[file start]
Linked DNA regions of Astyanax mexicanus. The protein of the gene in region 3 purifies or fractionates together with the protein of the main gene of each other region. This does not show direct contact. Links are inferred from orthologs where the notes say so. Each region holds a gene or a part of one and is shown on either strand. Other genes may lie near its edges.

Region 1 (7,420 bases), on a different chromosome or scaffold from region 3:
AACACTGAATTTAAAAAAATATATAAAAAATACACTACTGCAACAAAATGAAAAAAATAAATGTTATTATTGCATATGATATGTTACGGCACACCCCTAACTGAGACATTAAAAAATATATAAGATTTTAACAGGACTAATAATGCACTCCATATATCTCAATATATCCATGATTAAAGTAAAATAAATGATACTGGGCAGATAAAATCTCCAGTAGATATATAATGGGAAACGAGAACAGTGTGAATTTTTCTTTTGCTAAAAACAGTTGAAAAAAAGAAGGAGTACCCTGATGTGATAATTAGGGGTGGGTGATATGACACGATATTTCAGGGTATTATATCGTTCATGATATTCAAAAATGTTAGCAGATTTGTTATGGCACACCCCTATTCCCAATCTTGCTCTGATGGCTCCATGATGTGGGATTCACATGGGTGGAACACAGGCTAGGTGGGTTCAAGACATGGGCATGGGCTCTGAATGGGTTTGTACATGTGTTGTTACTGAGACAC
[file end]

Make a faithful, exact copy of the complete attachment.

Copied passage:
Linked DNA regions of Astyanax mexicanus. The protein of the gene in region 3 purifies or fractionates together with the protein of the main gene of each other region. This does not show direct contact. Links are inferred from orthologs where the notes say so. Each region holds a gene or a part of one and is shown on either strand. Other genes may lie near its edges.

Region 1 (7,420 bases), on a different chromosome or scaffold from region 3:
AACACTGAATTTAAAAAAATATATAAAAAATACACTACTGCAACAAAATGAAAAAAATAAATGTTATTATTGCATATGATATGTTACGGCACACCCCTAACTGAGACATTAAAAAATATATAAGATTTTAACAGGACTAATAATGCACTCCATATATCTCAATATATCCATGATTAAAGTAAAATAAATGATACTGGGCAGATAAAATCTCCAGTAGATATATAATGGGAAACGAGAACAGTGTGAATTTTTCTTTTGCTAAAAACAGTTGAAAAAAAGAAGGAGTACCCTGATGTGATAATTAGGGGTGGGTGATATGACACGATATTTCAGGGTATTATATCGTTCATGATATTCAAAAATGTTAGCAGATTTGTTATGGCACACCCCTATTCCCAATCTTGCTCTGATGGCTCCATGATGTGGGATTCACATGGGTGGAACACAGGCTAGGTGGGTTCAAGACATGGGCATGGGCTCTGAATGGGTTTGTACATGTGTTGTTACTGAGACAC